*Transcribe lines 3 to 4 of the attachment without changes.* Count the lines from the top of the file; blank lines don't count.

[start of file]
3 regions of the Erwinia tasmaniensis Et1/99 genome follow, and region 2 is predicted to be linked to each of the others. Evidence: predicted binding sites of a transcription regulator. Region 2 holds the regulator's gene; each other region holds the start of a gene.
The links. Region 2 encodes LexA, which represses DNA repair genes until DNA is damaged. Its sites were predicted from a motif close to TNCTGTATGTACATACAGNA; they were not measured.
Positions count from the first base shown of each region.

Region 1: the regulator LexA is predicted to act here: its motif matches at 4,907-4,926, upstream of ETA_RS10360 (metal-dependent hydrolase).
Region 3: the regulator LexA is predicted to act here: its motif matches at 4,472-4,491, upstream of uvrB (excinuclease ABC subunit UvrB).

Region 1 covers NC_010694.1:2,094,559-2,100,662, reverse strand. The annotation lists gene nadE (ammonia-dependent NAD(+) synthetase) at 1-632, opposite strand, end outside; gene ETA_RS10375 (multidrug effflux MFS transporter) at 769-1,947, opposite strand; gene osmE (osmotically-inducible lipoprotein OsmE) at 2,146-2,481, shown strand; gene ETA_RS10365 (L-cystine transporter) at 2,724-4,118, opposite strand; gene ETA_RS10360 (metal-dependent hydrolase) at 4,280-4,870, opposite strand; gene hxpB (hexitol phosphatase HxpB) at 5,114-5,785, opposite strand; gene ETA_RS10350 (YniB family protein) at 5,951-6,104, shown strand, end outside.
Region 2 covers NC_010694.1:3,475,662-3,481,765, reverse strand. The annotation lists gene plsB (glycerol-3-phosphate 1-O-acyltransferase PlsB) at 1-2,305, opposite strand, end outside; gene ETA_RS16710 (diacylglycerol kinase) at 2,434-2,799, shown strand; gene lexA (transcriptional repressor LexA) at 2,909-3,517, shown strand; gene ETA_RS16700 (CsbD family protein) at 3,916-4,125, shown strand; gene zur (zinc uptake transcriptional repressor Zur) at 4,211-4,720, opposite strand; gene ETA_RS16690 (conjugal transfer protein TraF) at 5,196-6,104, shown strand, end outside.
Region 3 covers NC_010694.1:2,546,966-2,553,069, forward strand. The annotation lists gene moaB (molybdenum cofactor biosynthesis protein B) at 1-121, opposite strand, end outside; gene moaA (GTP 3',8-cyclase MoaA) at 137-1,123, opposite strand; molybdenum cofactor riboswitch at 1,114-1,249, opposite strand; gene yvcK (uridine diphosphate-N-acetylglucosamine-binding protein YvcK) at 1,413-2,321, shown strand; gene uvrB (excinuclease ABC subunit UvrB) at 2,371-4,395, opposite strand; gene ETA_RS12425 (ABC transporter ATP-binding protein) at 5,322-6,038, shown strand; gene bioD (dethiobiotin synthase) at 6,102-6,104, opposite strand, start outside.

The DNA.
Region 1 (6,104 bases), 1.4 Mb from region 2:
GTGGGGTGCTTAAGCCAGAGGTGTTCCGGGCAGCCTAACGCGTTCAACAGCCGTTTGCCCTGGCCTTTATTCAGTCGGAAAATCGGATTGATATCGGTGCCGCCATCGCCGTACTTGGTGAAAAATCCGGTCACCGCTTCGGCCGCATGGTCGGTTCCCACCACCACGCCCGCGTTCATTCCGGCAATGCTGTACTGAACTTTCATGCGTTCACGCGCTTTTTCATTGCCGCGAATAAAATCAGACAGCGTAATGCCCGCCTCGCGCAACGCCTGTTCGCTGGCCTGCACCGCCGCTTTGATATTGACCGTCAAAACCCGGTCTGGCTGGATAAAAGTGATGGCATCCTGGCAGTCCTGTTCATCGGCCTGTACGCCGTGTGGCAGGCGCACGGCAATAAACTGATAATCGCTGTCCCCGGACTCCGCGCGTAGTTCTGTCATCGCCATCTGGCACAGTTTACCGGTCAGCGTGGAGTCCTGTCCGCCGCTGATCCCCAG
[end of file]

Positions count from the first base shown of each region.

Region 1: the regulator LexA is predicted to act here: its motif matches at 4,907-4,926, upstream of ETA_RS10360 (metal-dependent hydrolase).